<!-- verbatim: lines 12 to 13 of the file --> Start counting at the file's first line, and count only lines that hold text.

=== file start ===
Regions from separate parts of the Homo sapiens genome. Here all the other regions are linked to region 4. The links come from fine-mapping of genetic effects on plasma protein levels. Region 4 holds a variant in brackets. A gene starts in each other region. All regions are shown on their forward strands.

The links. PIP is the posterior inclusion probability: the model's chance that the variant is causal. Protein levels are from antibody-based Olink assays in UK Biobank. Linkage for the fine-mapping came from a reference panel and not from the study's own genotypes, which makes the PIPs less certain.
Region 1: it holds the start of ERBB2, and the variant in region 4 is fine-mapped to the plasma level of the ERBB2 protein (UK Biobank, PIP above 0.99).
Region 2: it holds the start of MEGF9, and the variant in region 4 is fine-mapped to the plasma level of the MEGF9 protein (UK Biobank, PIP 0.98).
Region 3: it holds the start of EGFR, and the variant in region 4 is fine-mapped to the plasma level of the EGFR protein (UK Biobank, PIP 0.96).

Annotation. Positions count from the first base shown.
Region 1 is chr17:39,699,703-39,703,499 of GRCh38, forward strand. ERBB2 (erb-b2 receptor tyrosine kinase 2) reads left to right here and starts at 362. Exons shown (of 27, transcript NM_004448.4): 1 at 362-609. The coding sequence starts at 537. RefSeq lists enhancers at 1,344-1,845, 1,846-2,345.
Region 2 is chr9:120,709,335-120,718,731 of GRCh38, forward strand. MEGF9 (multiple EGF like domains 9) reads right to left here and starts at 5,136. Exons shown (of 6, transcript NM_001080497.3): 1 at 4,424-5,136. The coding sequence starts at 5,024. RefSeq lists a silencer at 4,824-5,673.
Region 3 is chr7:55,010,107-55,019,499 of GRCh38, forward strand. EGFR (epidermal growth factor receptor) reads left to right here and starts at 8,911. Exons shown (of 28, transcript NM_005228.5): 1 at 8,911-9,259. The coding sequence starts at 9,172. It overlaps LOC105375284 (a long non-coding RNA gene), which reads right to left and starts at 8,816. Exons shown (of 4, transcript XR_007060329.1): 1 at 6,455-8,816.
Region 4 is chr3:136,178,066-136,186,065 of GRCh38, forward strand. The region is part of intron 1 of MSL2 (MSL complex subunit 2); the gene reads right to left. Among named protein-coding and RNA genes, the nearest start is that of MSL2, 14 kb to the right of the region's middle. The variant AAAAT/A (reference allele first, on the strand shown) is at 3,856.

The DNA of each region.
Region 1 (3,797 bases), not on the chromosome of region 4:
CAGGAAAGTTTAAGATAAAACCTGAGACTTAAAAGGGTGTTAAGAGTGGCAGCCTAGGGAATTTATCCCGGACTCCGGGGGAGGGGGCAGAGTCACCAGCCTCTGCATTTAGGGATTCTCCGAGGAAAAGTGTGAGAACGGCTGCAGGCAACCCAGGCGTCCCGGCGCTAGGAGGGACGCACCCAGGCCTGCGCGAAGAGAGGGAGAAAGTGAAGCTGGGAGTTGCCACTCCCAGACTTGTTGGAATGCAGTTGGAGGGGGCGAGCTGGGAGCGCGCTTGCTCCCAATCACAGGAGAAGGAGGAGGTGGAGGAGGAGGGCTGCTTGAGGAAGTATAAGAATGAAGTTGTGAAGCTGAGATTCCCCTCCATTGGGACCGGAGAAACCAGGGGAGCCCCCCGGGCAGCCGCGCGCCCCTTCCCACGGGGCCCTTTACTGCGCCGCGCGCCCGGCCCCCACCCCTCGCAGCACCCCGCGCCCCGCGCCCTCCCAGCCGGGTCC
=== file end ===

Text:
Region 1 (3,797 bases), not on the chromosome of region 4:
CAGGAAAGTTTAAGATAAAACCTGAGACTTAAAAGGGTGTTAAGAGTGGCAGCCTAGGGAATTTATCCCGGACTCCGGGGGAGGGGGCAGAGTCACCAGCCTCTGCATTTAGGGATTCTCCGAGGAAAAGTGTGAGAACGGCTGCAGGCAACCCAGGCGTCCCGGCGCTAGGAGGGACGCACCCAGGCCTGCGCGAAGAGAGGGAGAAAGTGAAGCTGGGAGTTGCCACTCCCAGACTTGTTGGAATGCAGTTGGAGGGGGCGAGCTGGGAGCGCGCTTGCTCCCAATCACAGGAGAAGGAGGAGGTGGAGGAGGAGGGCTGCTTGAGGAAGTATAAGAATGAAGTTGTGAAGCTGAGATTCCCCTCCATTGGGACCGGAGAAACCAGGGGAGCCCCCCGGGCAGCCGCGCGCCCCTTCCCACGGGGCCCTTTACTGCGCCGCGCGCCCGGCCCCCACCCCTCGCAGCACCCCGCGCCCCGCGCCCTCCCAGCCGGGTCC